Have I mentioned there is a smart phone app? There is. In fact, the day I introduced it last semester, one of my students had downloaded the free application then and there. So cool. Students and teachers can go into Settings and change notifications to text message, email, etcetera.

What if I want to use it for elementary/secondary school?

I say go for it. As a teacher, you can create small groups within the class and assign work just to those groups. There is also quite a bit of control over what students post.

You can also connect to other schools and classes using Edmodo. You, as the teacher, can connect to other teachers if you want to collaborate or share lesson plans.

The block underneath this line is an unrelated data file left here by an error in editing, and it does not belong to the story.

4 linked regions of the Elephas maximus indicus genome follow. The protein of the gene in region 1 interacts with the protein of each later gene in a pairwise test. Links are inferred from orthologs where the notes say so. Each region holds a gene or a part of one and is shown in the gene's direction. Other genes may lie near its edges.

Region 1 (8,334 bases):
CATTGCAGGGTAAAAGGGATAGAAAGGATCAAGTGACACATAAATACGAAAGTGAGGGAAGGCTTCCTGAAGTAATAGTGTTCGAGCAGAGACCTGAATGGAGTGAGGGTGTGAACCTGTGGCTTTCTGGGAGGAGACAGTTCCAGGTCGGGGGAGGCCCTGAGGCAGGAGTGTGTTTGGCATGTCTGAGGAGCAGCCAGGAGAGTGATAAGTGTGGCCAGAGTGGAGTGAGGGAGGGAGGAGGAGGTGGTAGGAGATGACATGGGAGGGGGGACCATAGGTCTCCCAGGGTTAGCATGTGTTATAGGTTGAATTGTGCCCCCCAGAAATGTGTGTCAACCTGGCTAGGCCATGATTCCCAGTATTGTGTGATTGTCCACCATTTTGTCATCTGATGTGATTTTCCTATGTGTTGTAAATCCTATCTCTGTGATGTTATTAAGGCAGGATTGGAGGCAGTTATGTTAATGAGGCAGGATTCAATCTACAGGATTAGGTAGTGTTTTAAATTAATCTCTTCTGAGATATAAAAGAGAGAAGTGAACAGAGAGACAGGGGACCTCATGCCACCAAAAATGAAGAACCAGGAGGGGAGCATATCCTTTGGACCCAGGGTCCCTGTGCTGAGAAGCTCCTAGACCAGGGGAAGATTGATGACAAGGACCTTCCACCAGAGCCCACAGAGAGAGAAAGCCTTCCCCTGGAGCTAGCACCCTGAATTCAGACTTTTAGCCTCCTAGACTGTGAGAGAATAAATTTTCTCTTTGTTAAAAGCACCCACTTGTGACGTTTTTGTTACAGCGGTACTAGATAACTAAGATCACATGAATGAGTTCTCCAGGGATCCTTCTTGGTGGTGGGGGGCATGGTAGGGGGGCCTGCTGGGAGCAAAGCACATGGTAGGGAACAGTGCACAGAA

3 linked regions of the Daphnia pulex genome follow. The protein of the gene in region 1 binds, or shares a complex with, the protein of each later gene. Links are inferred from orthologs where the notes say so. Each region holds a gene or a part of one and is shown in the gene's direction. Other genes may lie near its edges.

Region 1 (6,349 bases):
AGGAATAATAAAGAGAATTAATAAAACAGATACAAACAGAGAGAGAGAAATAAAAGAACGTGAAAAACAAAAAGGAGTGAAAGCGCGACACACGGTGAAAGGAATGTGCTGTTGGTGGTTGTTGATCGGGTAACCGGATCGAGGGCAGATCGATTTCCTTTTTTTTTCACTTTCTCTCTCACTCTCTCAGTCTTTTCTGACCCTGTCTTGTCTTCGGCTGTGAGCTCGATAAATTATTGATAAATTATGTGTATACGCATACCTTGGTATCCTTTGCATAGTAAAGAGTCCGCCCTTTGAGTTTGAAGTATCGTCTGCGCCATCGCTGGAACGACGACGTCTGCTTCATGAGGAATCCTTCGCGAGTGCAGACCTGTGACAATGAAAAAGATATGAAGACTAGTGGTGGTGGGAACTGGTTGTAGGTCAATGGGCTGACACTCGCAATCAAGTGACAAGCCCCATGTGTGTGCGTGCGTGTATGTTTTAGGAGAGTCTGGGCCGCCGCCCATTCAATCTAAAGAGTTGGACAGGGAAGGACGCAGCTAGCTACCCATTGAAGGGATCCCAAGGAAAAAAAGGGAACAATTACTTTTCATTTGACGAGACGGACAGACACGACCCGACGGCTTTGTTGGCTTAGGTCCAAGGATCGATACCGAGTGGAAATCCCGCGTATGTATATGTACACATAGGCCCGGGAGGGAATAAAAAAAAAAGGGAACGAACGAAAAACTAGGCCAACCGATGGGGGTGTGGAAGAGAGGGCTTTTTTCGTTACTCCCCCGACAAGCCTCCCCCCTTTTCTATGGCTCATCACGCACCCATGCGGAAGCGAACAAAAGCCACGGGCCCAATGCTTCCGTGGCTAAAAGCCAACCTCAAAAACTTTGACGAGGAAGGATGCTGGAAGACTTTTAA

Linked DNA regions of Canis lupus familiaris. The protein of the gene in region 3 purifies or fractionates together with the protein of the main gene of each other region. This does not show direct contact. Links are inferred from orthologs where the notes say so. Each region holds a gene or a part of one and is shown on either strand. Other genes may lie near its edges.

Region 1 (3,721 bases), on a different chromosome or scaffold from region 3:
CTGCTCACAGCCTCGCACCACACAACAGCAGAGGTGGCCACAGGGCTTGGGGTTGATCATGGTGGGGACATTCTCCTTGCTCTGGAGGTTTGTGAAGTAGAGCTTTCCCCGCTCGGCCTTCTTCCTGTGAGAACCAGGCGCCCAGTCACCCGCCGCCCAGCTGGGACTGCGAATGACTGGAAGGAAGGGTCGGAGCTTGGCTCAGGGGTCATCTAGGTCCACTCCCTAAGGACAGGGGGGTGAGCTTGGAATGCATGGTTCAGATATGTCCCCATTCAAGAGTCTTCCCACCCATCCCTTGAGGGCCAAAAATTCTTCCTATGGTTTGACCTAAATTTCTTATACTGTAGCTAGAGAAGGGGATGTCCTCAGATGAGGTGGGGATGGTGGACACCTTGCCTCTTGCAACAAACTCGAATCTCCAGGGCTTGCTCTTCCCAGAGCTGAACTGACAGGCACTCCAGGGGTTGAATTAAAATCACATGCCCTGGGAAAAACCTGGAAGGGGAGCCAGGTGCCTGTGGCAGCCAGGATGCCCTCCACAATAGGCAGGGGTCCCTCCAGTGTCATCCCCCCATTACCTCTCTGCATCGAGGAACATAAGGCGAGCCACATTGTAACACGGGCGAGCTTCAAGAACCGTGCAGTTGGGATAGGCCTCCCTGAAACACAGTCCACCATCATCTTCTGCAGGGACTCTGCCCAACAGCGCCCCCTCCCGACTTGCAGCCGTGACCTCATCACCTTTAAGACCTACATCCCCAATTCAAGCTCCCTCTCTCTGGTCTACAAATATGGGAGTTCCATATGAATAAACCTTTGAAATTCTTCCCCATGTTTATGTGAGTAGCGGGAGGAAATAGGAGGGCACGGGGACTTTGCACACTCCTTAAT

If you have a co-teacher, you can assign rights to that person as well.

Students can also choose a photo for their profile. Specifically for lower levels, students learn Internet protocol and appropriateness for an online social environment.

[Image is to give you an idea of what you and students see when you go to post something.]

For anecdotal evidence, last Friday was a snow day. Of course, a snow day in southeast Texas consists of no snow, a little ice on the ground, and over a hundred wrecks. Instead of wasting a class day, I had my students log on to Edmodo during class time and post working outlines to discuss the writing process. Worked perfectly.

If you have any questions, please let me know. I’d love to chat with you about Edmodo or other educational technologies.

jenn aka picky girl